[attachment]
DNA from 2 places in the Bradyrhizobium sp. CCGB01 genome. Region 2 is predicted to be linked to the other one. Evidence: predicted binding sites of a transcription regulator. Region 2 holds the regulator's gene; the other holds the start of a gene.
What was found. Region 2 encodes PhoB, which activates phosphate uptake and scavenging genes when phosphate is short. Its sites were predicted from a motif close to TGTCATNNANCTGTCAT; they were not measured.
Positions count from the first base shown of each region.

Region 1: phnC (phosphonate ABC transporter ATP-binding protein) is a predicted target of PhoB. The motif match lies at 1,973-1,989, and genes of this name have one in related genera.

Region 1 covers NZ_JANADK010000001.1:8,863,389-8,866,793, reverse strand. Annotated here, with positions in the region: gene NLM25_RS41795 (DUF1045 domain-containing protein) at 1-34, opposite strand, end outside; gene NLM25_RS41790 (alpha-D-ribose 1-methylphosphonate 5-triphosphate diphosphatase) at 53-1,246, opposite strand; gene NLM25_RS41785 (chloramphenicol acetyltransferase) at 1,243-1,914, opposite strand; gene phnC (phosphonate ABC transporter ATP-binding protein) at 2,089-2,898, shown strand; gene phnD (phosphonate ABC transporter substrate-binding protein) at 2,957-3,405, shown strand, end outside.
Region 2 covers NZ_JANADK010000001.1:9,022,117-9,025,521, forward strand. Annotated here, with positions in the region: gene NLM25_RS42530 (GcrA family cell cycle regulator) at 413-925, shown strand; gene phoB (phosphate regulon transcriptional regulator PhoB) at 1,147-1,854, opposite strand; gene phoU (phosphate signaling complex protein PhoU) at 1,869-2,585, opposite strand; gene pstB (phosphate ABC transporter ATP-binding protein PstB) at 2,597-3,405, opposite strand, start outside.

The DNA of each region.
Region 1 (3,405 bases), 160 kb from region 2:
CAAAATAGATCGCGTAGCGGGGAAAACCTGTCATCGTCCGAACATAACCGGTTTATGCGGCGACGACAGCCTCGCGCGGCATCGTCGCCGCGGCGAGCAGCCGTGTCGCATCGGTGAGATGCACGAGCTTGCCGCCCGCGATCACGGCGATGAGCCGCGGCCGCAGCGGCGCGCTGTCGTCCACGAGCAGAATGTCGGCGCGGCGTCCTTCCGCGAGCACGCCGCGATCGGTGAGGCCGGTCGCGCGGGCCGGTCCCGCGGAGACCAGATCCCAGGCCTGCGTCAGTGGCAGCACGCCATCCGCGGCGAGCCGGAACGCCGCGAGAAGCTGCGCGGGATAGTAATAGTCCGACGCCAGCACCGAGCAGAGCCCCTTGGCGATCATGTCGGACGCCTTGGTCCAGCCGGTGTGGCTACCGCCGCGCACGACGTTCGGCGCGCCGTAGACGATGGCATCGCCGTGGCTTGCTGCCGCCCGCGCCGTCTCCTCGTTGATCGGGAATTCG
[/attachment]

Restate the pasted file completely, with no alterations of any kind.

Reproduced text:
DNA from 2 places in the Bradyrhizobium sp. CCGB01 genome. Region 2 is predicted to be linked to the other one. Evidence: predicted binding sites of a transcription regulator. Region 2 holds the regulator's gene; the other holds the start of a gene.
What was found. Region 2 encodes PhoB, which activates phosphate uptake and scavenging genes when phosphate is short. Its sites were predicted from a motif close to TGTCATNNANCTGTCAT; they were not measured.
Positions count from the first base shown of each region.

Region 1: phnC (phosphonate ABC transporter ATP-binding protein) is a predicted target of PhoB. The motif match lies at 1,973-1,989, and genes of this name have one in related genera.

Region 1 covers NZ_JANADK010000001.1:8,863,389-8,866,793, reverse strand. Annotated here, with positions in the region: gene NLM25_RS41795 (DUF1045 domain-containing protein) at 1-34, opposite strand, end outside; gene NLM25_RS41790 (alpha-D-ribose 1-methylphosphonate 5-triphosphate diphosphatase) at 53-1,246, opposite strand; gene NLM25_RS41785 (chloramphenicol acetyltransferase) at 1,243-1,914, opposite strand; gene phnC (phosphonate ABC transporter ATP-binding protein) at 2,089-2,898, shown strand; gene phnD (phosphonate ABC transporter substrate-binding protein) at 2,957-3,405, shown strand, end outside.
Region 2 covers NZ_JANADK010000001.1:9,022,117-9,025,521, forward strand. Annotated here, with positions in the region: gene NLM25_RS42530 (GcrA family cell cycle regulator) at 413-925, shown strand; gene phoB (phosphate regulon transcriptional regulator PhoB) at 1,147-1,854, opposite strand; gene phoU (phosphate signaling complex protein PhoU) at 1,869-2,585, opposite strand; gene pstB (phosphate ABC transporter ATP-binding protein PstB) at 2,597-3,405, opposite strand, start outside.

The DNA of each region.
Region 1 (3,405 bases), 160 kb from region 2:
CAAAATAGATCGCGTAGCGGGGAAAACCTGTCATCGTCCGAACATAACCGGTTTATGCGGCGACGACAGCCTCGCGCGGCATCGTCGCCGCGGCGAGCAGCCGTGTCGCATCGGTGAGATGCACGAGCTTGCCGCCCGCGATCACGGCGATGAGCCGCGGCCGCAGCGGCGCGCTGTCGTCCACGAGCAGAATGTCGGCGCGGCGTCCTTCCGCGAGCACGCCGCGATCGGTGAGGCCGGTCGCGCGGGCCGGTCCCGCGGAGACCAGATCCCAGGCCTGCGTCAGTGGCAGCACGCCATCCGCGGCGAGCCGGAACGCCGCGAGAAGCTGCGCGGGATAGTAATAGTCCGACGCCAGCACCGAGCAGAGCCCCTTGGCGATCATGTCGGACGCCTTGGTCCAGCCGGTGTGGCTACCGCCGCGCACGACGTTCGGCGCGCCGTAGACGATGGCATCGCCGTGGCTTGCTGCCGCCCGCGCCGTCTCCTCGTTGATCGGGAATTCG